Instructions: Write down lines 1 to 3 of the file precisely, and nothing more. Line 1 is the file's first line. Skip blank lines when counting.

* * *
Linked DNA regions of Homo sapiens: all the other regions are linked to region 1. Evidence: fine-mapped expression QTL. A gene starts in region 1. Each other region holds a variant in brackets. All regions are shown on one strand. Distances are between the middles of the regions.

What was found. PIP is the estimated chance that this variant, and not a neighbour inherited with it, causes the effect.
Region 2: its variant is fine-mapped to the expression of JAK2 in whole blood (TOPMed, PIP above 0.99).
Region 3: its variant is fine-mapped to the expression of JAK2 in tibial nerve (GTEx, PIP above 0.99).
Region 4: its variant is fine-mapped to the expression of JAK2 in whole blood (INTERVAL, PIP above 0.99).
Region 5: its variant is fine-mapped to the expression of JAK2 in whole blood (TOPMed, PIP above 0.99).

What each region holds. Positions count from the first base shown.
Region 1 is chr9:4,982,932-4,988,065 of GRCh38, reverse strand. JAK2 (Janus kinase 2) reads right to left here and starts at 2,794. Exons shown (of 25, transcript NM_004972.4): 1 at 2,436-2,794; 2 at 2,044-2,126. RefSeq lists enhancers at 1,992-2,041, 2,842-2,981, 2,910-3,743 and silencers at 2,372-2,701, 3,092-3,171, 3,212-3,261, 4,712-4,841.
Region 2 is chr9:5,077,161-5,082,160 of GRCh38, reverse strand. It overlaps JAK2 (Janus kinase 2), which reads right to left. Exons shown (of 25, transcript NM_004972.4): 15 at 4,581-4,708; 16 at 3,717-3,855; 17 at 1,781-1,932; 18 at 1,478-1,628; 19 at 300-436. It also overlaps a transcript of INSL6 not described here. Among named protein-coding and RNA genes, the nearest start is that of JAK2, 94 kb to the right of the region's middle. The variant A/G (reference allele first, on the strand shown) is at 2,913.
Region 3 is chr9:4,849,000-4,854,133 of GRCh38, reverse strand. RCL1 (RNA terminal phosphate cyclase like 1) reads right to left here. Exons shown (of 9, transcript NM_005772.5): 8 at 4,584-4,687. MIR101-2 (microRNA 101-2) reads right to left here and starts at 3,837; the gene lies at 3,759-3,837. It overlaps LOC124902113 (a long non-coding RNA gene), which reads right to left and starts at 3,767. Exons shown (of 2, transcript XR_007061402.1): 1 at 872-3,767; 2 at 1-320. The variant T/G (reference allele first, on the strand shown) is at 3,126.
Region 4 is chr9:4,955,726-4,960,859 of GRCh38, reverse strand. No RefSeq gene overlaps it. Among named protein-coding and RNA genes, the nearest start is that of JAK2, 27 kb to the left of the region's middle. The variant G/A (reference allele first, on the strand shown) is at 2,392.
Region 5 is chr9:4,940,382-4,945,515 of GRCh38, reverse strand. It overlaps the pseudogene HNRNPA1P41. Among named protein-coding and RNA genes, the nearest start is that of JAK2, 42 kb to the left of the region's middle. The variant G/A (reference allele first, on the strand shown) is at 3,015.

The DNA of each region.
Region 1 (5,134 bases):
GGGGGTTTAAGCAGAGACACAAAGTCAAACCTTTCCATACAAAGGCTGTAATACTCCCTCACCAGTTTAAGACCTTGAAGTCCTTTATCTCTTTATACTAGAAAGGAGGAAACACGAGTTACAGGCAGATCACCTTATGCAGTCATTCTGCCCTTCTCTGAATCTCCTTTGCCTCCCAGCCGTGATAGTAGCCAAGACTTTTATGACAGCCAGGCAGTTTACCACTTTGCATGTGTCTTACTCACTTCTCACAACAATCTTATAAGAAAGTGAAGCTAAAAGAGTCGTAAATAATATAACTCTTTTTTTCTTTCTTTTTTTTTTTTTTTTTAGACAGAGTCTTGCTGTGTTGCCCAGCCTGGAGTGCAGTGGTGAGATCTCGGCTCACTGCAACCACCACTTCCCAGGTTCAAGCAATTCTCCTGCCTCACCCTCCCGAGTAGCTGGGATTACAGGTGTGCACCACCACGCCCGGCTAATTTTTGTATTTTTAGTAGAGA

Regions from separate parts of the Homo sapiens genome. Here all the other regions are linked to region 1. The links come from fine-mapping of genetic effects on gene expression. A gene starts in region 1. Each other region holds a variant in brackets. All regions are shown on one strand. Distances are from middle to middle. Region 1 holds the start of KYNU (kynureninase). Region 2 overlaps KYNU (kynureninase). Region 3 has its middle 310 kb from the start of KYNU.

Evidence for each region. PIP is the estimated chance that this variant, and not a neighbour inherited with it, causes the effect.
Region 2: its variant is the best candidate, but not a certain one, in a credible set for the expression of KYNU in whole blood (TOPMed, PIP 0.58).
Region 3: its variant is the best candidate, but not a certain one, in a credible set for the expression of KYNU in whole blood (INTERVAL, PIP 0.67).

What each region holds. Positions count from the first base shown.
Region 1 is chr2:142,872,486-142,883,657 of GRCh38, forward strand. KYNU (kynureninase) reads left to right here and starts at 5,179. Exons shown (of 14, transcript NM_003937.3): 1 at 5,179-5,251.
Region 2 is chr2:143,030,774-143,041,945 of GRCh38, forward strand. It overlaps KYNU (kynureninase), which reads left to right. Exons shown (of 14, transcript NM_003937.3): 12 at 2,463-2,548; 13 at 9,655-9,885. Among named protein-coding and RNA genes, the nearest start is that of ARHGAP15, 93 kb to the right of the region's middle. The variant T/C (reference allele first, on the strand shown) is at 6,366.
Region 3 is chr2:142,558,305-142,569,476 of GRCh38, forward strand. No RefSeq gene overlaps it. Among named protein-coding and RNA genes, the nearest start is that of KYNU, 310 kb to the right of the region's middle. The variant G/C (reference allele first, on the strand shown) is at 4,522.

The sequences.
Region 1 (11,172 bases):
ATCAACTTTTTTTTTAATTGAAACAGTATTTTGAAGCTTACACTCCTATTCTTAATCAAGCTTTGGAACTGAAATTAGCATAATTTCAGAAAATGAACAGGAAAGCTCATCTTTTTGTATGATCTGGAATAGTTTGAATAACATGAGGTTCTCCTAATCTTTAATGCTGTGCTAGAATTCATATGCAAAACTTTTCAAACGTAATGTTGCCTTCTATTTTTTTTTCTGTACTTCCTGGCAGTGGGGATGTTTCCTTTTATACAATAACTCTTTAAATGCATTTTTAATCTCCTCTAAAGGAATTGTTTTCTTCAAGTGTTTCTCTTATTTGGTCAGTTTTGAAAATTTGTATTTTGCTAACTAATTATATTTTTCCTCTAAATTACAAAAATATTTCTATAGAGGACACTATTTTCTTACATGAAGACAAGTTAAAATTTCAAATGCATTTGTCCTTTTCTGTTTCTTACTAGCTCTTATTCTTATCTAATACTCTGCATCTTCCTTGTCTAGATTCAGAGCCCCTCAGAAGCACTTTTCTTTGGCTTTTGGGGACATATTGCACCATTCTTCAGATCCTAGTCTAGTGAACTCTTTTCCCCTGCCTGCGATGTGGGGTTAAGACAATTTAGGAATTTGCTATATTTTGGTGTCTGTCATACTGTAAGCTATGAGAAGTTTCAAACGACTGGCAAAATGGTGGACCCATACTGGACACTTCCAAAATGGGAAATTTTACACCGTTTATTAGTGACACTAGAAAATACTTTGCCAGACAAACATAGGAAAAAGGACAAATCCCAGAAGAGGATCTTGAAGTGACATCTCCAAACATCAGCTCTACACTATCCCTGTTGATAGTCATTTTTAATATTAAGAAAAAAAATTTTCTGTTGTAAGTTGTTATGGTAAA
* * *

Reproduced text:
Linked DNA regions of Homo sapiens: all the other regions are linked to region 1. Evidence: fine-mapped expression QTL. A gene starts in region 1. Each other region holds a variant in brackets. All regions are shown on one strand. Distances are between the middles of the regions.

What was found. PIP is the estimated chance that this variant, and not a neighbour inherited with it, causes the effect.
Region 2: its variant is fine-mapped to the expression of JAK2 in whole blood (TOPMed, PIP above 0.99).